The SATA connectors are definitely designed specifically with a bottom mounted power supply in mind as they are all pointed in such a way that you are forced to route the cable to the bottom of your case and turn around to line them up correctly lest you install your drives upside-down. Not really too much of a problem since they are super long.
Other Thoughts: In my honest opinion, this is a great power supply at the current price
Power ratings were measured on a Kill-a-Watt power tester over a 48-hour period on the old unit and then again on this power supply.
System specs as follows:
OS: FreeNAS 9.3
Processor: Intel Core i3-3220 CPU @ 3.30GHz
RAM: 4GB Corsair XMS3 DDR3
Drives: 4x WD Black 4TB
Motherboard: ASRock H61MV-ITX LGA 1155
Pros: The router seems to be well made out of quality plastic. The buttons are properly labeled and I can also appreciate a button for disabling all of the LEDs on the unit. To that end, however, the LEDs on my unit weren’t very bright (like most other routers I’ve recently reviewed). Connectivity is relatively conveniently laid out on the back of the unit.
The web UI for the router (after the firmware update) was easy to get to and setup. Setting up things like wireless SSIDs and security can be easily accomplished by any novice in my opinion. Setting up a USB NAS share with this device proved to be relatively easy to understand and do without any trouble. From what I’ve seen, your performance will wildly vary based on device and disk format. I found that transfer speeds were acceptable, but not “amazing.” Average speeds over a USB 3.0 flash drive and a USB 2.0 external hard drive both came out to about 15MB/s both reading and writing.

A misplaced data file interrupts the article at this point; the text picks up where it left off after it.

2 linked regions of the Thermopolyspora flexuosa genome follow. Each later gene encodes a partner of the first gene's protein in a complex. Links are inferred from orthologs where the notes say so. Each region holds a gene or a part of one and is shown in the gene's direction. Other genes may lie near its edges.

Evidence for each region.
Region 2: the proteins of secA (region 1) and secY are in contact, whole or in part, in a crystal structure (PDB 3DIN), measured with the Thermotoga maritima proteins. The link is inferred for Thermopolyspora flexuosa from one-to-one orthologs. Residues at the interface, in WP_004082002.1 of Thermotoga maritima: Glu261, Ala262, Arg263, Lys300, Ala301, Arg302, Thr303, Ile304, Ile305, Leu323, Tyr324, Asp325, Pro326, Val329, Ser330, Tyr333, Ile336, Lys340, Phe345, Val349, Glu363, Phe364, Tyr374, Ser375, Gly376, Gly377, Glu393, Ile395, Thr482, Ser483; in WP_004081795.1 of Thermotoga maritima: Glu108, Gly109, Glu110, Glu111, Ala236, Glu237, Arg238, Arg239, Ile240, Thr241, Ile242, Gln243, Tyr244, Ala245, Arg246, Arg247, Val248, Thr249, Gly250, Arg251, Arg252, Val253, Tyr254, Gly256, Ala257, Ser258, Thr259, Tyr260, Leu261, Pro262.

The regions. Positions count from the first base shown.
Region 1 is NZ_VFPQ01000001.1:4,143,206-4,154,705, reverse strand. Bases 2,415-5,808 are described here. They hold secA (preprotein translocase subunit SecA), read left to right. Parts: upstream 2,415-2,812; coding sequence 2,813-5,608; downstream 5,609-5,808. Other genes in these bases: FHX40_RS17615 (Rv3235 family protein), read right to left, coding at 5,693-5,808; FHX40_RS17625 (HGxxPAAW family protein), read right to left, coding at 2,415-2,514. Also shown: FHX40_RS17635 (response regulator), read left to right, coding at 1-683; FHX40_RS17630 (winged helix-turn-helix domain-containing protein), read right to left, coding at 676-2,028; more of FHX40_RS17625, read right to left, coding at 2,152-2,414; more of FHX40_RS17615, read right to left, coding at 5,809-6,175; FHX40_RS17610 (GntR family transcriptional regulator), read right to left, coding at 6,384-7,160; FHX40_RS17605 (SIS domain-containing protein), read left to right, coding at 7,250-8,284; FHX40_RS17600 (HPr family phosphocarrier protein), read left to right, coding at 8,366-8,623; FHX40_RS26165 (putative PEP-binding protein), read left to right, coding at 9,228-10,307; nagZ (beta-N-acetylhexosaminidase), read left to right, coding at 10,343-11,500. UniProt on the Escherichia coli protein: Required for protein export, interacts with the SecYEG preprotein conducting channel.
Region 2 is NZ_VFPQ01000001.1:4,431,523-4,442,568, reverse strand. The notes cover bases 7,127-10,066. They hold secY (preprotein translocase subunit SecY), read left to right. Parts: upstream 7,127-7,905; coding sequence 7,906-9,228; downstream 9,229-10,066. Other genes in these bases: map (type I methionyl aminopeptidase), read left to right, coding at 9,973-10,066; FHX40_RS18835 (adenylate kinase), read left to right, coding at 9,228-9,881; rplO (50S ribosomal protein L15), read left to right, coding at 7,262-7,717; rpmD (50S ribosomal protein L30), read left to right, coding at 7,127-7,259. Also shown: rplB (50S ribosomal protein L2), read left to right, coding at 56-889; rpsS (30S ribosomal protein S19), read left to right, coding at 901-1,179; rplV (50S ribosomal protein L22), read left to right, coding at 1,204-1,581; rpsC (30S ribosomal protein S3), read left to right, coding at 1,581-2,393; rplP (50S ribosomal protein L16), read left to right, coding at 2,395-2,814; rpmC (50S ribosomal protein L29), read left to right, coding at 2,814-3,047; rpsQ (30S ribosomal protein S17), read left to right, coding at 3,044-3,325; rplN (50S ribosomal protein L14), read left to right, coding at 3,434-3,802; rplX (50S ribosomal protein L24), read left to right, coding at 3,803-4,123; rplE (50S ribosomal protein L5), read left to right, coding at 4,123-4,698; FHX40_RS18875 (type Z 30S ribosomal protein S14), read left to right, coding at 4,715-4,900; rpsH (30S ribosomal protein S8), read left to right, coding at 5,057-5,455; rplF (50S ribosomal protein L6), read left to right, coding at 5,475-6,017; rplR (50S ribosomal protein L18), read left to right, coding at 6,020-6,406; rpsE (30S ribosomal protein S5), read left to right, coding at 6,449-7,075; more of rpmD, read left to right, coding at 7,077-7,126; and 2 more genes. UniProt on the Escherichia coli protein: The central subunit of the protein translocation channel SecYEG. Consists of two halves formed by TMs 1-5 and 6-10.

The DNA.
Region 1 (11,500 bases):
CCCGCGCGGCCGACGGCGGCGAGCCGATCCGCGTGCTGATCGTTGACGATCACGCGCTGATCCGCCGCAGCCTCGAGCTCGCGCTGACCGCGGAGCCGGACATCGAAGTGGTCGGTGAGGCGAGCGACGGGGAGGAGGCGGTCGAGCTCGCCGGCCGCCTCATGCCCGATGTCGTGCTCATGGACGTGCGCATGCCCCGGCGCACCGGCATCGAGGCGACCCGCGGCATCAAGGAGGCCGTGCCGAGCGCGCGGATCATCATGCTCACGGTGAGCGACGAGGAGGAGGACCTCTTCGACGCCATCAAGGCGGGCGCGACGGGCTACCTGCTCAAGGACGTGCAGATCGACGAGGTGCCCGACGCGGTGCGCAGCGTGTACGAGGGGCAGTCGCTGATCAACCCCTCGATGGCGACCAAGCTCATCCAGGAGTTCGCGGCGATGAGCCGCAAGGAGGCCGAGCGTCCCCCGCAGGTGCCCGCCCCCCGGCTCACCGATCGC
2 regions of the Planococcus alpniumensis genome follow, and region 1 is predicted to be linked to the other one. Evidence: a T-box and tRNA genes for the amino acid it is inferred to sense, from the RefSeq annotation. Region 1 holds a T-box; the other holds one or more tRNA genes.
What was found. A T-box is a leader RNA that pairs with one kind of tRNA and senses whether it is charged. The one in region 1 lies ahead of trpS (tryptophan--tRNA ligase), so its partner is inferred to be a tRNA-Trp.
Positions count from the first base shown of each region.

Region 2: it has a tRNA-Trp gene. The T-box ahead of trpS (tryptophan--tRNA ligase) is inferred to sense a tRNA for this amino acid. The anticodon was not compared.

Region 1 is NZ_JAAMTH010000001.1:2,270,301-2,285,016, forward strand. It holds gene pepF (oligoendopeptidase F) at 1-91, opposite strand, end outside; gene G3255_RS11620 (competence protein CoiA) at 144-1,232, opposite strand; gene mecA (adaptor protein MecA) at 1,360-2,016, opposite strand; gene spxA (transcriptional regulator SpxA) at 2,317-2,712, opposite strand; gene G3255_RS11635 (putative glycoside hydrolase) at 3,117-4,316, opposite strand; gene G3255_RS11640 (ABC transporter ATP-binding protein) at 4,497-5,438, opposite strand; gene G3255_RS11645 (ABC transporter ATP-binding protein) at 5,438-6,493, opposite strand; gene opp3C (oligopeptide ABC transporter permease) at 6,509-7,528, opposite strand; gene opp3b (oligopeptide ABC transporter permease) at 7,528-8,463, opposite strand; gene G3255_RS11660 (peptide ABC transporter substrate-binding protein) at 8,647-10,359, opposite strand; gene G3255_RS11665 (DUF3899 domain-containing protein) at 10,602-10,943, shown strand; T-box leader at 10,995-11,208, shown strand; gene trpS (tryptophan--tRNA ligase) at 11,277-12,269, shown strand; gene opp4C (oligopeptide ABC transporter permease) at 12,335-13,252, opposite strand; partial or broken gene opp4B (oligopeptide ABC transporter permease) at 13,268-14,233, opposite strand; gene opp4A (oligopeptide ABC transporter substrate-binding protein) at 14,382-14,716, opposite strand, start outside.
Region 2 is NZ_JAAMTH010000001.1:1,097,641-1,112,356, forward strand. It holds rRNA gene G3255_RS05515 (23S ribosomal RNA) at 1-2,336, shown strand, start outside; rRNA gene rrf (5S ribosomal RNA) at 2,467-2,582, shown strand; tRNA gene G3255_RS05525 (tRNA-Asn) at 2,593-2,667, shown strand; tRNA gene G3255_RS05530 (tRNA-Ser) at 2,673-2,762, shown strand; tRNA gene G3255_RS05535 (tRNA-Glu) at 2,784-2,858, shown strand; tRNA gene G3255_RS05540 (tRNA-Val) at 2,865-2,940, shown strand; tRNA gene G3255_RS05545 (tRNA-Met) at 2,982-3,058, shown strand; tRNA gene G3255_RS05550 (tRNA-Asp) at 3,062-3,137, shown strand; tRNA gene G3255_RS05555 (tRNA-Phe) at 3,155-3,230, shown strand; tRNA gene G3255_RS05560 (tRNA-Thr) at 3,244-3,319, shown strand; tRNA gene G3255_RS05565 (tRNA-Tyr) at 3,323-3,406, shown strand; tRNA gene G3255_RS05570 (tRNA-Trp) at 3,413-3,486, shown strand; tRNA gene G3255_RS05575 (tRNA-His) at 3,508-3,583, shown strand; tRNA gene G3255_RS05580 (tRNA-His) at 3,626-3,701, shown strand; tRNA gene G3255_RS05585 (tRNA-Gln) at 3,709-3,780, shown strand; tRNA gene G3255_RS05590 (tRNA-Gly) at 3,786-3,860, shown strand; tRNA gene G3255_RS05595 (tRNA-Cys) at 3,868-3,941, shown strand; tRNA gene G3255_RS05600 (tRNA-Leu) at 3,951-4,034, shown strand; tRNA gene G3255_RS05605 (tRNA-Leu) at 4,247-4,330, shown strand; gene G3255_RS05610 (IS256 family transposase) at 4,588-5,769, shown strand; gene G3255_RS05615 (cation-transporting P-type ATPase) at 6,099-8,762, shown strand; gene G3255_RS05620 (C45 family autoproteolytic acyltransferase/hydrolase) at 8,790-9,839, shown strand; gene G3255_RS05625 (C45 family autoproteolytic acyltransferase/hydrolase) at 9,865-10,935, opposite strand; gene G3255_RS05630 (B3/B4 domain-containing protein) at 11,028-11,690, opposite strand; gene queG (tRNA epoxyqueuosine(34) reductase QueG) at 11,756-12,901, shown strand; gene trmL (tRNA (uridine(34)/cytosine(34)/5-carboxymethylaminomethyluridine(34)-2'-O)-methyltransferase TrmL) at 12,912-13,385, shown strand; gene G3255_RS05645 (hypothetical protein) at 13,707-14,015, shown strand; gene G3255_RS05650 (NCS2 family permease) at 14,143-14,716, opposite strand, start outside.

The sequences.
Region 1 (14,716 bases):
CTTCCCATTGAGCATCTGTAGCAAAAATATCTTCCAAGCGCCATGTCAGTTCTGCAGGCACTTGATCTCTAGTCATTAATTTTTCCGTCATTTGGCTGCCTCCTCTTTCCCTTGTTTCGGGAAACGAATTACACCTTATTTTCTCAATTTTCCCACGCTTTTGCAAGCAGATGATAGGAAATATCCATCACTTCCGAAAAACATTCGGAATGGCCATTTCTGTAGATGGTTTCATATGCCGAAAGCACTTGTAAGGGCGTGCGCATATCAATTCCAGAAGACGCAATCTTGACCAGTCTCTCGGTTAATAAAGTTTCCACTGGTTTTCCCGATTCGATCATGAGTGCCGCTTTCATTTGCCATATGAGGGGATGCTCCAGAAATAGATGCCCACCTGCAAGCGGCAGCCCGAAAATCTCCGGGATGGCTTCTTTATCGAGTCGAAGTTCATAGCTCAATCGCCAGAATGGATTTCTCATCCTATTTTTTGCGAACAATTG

WAN and WLAN speeds are what I’d expect at this price point and claimed hardware. See my Other Thoughts section for details on what I’m seeing over Google Fiber.
Cons: You cannot mount this router and it doesn’t have a removable stand. So vertical it is. While that may not bother some, others may not appreciate this limitation (myself included). I just don’t find it very convenient.